Health care plan advisors will be integral to helping employers address new challenges in their plans in 2024. Employers were expected to maintain the status quo following the disruptions of pandemic lockdowns, but the necessary legislative and regulatory responses, then the expiration of those responses, put employer health care plans in a perpetually reactive mode over the past few years. However, the status quo in health care has never held for long, and the industry needs to help employers keep pace with the evolving marketplace.
weight loss drugs
The FDA recently approved another prescription drug for the treatment of obesity, joining Vegovy (a weight-loss formulation of Ozempic) and others already on the market. Off-label use of Ozempic for weight loss led to its popularity, and strong demand is expected to continue into 2024.
Employers should examine the effectiveness of these prescriptions compared to the cost of the drugs. If this is measured against the cost of preventing diabetes, heart disease, or other diseases associated with diabetes, these drugs may be worth the expense. However, there is currently no long-term indication that weight loss can be maintained without continued use of the medications, which like all medications have side effects. Therefore, to the extent that employers have control over their health care plan provisions (fully insured plans will generally be controlled by the carrier while self-funded plans will have more design leeway), they should be able to monitor the use of new drugs. and determine the best outcome for the plan as a whole.
Generally, if medications are prescribed by a physician to treat a specific condition, they will meet the definition of a qualified medical expense under Section 213 of the Internal Revenue Code, and the employer plan will deduct taxes for that treatment. Can make payment on free basis. Many plans default to using that general definition for most treatments when determining coverage.
More screening for prescription drugs has evolved over time, but employers will want to examine their options and determine what best suits their employees and their corporate goals and culture. Health care plan consultants will be invaluable in helping employers understand the requirements of the regulations and balance those regulations in a way that best suits the corporate culture.
Mental health concerns in the workplace
The National Institute of Mental Health estimates that 18% of American workers have a poor mental health condition during any given month. This means that mental disability is one of the most common types of disability covered under the Americans with Disabilities Act. Whether rising to the level of ADA-covered disability or not, mental health issues appear to be on the rise and will be a major factor in 2024.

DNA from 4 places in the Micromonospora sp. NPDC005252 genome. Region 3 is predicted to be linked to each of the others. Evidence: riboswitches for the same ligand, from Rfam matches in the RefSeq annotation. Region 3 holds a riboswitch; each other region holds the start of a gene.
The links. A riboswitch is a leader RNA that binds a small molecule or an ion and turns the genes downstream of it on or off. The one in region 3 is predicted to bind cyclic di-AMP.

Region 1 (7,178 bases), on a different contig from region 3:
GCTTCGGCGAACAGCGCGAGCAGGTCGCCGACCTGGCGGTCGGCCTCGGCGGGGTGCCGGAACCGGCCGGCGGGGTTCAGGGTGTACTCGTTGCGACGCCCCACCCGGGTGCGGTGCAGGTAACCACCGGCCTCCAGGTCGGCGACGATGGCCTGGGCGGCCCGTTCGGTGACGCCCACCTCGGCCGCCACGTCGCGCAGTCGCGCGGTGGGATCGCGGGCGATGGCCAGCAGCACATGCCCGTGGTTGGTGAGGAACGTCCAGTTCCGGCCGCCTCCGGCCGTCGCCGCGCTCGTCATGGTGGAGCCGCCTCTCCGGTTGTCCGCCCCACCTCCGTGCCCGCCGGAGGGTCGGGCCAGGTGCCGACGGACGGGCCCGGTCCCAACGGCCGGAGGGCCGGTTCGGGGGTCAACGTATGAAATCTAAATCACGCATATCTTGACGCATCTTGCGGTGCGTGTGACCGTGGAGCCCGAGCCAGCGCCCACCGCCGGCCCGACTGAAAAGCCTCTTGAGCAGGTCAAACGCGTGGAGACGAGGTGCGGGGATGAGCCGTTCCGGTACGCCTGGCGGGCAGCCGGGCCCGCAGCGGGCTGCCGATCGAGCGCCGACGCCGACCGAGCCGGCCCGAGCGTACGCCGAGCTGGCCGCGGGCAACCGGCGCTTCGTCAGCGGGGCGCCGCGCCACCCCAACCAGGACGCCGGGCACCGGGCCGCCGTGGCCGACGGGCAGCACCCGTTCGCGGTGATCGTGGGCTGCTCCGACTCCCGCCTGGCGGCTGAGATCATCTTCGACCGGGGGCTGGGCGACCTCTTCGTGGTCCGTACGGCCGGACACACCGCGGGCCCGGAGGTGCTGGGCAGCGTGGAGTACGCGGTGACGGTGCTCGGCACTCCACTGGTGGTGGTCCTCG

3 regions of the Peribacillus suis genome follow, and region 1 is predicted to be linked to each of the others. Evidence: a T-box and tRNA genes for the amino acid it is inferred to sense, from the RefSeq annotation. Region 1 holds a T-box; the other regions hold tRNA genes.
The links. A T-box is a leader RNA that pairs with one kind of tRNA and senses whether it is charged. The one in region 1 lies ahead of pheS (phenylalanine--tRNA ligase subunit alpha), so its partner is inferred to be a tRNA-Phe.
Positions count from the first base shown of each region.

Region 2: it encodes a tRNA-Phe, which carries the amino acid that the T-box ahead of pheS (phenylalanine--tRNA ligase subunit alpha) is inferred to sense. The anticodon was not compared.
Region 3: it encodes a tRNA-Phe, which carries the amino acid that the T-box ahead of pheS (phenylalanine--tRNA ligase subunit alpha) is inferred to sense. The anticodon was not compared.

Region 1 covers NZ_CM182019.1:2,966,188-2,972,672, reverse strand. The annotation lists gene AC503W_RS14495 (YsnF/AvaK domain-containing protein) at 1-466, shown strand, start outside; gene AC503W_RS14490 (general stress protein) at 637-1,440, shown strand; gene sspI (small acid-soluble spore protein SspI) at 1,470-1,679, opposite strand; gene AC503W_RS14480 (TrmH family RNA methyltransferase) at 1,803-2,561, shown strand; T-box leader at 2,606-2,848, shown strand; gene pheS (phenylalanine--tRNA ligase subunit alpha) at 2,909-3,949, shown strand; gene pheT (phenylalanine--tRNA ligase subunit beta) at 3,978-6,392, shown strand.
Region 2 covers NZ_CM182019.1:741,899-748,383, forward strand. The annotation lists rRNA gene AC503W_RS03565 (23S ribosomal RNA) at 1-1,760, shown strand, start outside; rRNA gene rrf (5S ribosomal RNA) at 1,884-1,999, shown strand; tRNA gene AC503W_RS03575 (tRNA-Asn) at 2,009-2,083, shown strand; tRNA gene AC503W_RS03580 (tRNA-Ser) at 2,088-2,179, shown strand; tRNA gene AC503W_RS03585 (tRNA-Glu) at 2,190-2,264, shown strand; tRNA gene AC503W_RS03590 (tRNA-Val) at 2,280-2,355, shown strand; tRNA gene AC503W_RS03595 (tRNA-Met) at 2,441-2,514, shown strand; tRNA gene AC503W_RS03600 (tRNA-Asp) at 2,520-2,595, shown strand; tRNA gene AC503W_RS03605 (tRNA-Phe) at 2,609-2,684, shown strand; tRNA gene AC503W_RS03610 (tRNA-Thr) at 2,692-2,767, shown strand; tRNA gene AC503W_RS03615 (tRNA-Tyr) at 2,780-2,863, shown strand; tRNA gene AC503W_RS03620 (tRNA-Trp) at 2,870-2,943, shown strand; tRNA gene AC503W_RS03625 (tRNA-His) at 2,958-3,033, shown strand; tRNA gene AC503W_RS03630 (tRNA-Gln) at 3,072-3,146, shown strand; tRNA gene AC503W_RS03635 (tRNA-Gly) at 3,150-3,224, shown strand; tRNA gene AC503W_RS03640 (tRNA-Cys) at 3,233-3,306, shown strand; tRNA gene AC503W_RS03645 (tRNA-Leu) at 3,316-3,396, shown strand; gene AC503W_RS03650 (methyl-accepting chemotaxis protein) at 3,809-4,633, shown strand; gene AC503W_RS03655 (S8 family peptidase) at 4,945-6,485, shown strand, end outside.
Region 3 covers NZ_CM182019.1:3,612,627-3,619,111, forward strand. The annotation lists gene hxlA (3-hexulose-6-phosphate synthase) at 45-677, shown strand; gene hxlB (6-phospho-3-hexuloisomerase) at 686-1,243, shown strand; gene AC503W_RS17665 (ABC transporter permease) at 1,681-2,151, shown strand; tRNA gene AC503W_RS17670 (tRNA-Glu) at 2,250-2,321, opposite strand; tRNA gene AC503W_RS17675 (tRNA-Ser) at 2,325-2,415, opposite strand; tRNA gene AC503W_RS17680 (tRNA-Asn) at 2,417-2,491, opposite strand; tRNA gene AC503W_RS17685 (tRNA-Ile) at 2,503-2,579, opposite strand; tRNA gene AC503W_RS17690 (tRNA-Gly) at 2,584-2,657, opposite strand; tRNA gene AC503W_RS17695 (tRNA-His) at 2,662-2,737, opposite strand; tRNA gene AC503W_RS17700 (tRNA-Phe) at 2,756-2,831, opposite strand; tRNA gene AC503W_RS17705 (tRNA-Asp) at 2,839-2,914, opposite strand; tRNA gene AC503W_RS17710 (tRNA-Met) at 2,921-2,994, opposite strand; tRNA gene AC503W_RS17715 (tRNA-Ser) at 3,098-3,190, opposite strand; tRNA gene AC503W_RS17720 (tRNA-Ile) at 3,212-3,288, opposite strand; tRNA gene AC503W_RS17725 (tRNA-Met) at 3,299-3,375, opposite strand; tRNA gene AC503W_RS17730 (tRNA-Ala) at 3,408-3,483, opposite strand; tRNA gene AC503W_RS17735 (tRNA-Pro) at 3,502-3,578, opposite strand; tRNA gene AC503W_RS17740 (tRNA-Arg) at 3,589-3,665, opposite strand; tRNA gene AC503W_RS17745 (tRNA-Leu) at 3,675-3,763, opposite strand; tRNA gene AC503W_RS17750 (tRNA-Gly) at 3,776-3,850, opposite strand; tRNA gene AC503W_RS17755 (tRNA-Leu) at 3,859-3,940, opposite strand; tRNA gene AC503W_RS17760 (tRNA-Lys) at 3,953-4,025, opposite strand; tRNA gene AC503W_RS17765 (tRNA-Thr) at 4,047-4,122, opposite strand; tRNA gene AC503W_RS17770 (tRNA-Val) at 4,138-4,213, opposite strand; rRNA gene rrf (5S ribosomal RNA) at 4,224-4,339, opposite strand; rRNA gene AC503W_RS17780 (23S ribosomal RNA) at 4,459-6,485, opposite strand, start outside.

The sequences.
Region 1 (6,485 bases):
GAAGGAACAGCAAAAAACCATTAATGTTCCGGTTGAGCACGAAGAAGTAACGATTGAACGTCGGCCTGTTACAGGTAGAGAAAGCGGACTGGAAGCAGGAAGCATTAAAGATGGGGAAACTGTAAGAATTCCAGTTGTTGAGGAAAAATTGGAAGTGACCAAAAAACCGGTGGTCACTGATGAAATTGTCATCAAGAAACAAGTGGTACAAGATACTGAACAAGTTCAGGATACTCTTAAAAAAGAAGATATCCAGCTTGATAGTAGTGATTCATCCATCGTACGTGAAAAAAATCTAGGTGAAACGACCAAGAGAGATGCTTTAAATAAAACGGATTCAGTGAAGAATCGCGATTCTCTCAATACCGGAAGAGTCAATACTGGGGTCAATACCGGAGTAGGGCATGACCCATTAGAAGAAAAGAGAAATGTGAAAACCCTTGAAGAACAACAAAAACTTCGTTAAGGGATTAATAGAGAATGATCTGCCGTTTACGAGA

The ADA applies to employers with 15 or more employees, and a covered disability is defined as a physical or mental impairment that limits one or more major life activities. Employers are required to protect the rights of affected individuals by offering them reasonable accommodations to work around any difficulties caused by the disabling condition. Accommodations should be individualized and begin with employee input. Accommodations may include additional or more frequent breaks from the job, vacation, scheduling flexibility, and additional technology.
Employer health care plans also have new obligations regarding mental health benefits. The Mental Health Parity and Addiction Equity Act of 2008 prohibits employer plans that offer mental health or substance use disorder benefits that have less favorable benefit limits than medical/surgical benefits. The regulations require all plans to analyze both quantitative and non-quantitative limitations to ensure that the limitations do not apply more strictly to MH/SUD benefits than to medical/surgical benefits (unless that recognized clinically appropriate standards of care do not permit differences).
The new law directs federal agencies to analyze restrictions on plans and insurers, particularly with respect to NQTLs in plans. They are auditing large insurers and self-funded plans in an effort to understand how they may disproportionately impact NQTL MH/SUD benefits, even when the plans do not explicitly indicate any discrimination.
Employers and their service providers should be prepared to share any analysis that would demonstrate that NQTLs are essentially equivalent between the two types of treatments.
Other health care changes are on the horizon
Several other changes to health care plans will potentially impact employer plans in 2024 or 2025 including:
- Telehealth flexibility (allowing access at no or very low cost even with Health Savings Account-eligible plans) is scheduled to expire after 2024.
- Newer and more expensive cancer treatments are in the pipeline.
- Additional use of on-site or near-site clinics as an integral aspect of the employer health care plan.
Health care plans will continue to evolve over the next year and beyond. Employers who are prepared for those changes will be in the right position to address them in a way that is to the best benefit of the company and its employees.
Jay Kirschbaum is Senior Vice President and Director-Benefits Compliance at World Insurance. She is a tax and ERISA attorney who focuses on compliance with employer health and wellness plans. contact him at[email protected],
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